Sampling Strategies Proposed to Monitor Guanabara Bay, RJ, Brasil

by Maria Célia Villac, Univ Federal do Rio de Janeiro, Rio de Janeiro, Brazil,
Leticia M. Mayr, Univ Federal do Rio de Janeiro, Rio de Janeiro, Brazil,
Denise R. Tenenbaum, Univ Federal do Rio de Janeiro, Rio de Janeiro, Brazil,
Rodolfo Paranhos, Univ Federal do Rio de Janeiro, Rio de Janeiro, Brazil,



Document Type: Proceeding Paper

Part of: Coastal Zone '91

Abstract: Guanabara Bay is characterized as a tropical system of estuarine nature and high biological productivity, that undergoes serious environmental problems. Despite its advanced state of degradation, it still is a life resource area of great ecological and socio-economic importance. Therefore, it has become the target of academic studies of several university research centers, among them the UFRJ/Institute of Biology which studies its water quality and plankton dynamics since 1984. At Coastal Zone 89, the UFRJ/IB presented a synthesis of the hydrobiology of the bay (Mayr et al., 1989 - CZ 89). The sampling strategies to monitor the water quality of the bay proposed here are based on this characterization, and it intends to contribute to the project of gradual recovery of this ecosystem, currently in progress at the Rio de Janeiro State environmental agency (FEEMA). This monitoring program takes into consideration that pollution focuses associated to a tidaly induced current pattern, determine areas of different degrees of deterioration in the bay. Thus, the sampling strategy is divided into two complementary projects. The first project, which works on a macro-scale approach, includes four field trips during neap tide (corresponding to the four seasons of the year), and a horizontal stratified random sampling. The second, which works on a micro-scale approach, proposes two field trips during spring tide (summer and winter), with simultaneous sampling of five strategic fixed points during 24 hours. Through these combined strategies, we intend to evaluate the general seasonal trends of the bay itself, as well as the influence of the cleaner coastal water contribution on waste dilution. Therefore, it will be possible to follow up the eventual changes on the water quality of this ecosystem.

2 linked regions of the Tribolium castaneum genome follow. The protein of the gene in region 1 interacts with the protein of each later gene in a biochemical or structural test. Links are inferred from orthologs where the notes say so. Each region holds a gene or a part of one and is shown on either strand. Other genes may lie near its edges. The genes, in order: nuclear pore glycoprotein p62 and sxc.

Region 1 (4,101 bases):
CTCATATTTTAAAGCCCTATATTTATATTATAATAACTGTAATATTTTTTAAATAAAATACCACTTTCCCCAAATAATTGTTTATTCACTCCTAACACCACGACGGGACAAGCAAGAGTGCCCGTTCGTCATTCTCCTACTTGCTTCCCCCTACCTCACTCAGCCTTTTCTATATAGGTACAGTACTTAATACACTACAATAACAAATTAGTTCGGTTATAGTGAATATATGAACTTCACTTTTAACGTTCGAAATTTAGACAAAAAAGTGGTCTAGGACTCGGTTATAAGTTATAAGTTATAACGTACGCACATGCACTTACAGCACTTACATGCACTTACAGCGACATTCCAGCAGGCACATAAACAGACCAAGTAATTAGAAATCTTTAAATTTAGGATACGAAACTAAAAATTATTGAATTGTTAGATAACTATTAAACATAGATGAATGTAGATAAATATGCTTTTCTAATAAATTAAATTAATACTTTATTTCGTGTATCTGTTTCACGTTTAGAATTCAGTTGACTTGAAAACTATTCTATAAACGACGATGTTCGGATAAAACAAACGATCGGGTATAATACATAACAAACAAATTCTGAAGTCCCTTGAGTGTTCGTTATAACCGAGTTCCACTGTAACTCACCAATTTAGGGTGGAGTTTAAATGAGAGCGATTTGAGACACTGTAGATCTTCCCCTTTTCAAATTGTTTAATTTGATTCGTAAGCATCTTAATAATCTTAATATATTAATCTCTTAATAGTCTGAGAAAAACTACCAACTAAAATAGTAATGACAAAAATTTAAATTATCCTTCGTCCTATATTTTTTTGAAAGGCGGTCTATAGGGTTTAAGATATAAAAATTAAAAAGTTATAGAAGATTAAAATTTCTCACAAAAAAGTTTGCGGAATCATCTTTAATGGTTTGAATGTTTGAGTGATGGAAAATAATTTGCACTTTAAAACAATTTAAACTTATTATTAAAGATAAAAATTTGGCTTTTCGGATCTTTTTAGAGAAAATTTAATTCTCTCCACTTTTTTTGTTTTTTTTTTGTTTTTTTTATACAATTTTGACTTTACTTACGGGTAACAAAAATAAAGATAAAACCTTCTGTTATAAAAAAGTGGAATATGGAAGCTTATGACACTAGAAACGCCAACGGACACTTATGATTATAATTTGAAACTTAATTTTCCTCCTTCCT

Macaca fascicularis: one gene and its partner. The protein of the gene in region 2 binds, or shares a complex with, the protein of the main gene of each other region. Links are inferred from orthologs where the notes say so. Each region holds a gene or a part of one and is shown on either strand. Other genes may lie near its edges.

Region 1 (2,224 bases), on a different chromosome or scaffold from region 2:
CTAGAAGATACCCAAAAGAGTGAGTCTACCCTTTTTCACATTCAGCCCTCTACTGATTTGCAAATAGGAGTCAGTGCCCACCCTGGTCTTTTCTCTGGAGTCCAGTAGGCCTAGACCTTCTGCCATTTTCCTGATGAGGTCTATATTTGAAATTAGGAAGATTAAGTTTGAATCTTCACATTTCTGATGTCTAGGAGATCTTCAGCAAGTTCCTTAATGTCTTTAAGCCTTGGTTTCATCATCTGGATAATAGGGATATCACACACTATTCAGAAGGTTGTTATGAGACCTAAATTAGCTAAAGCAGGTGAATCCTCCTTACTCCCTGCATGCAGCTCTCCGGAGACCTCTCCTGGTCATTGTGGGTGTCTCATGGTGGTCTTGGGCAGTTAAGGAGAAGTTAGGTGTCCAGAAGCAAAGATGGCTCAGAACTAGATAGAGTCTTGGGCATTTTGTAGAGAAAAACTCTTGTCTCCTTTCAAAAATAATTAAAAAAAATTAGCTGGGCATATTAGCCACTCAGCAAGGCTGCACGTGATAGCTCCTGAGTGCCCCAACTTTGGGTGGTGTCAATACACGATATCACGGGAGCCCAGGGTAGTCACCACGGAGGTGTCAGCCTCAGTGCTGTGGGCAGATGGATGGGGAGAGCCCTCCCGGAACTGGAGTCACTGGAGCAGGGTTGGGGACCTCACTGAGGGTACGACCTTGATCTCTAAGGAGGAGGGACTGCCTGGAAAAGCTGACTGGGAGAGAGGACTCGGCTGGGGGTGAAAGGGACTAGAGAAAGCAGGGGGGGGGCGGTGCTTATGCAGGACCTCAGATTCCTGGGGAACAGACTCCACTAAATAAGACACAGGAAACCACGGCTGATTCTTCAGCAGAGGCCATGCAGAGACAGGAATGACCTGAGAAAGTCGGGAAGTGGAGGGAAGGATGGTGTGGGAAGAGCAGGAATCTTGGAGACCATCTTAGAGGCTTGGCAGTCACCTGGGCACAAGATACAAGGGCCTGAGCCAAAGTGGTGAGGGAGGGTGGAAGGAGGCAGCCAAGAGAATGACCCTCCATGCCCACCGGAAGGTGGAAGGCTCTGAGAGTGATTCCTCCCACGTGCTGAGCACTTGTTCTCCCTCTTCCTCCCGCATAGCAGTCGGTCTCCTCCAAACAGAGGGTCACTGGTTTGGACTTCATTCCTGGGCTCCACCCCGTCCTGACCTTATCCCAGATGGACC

Subject Headings: Bays | Water quality | Ecosystems | Pollution | Tides | Chemical degradation | Colleges and universities

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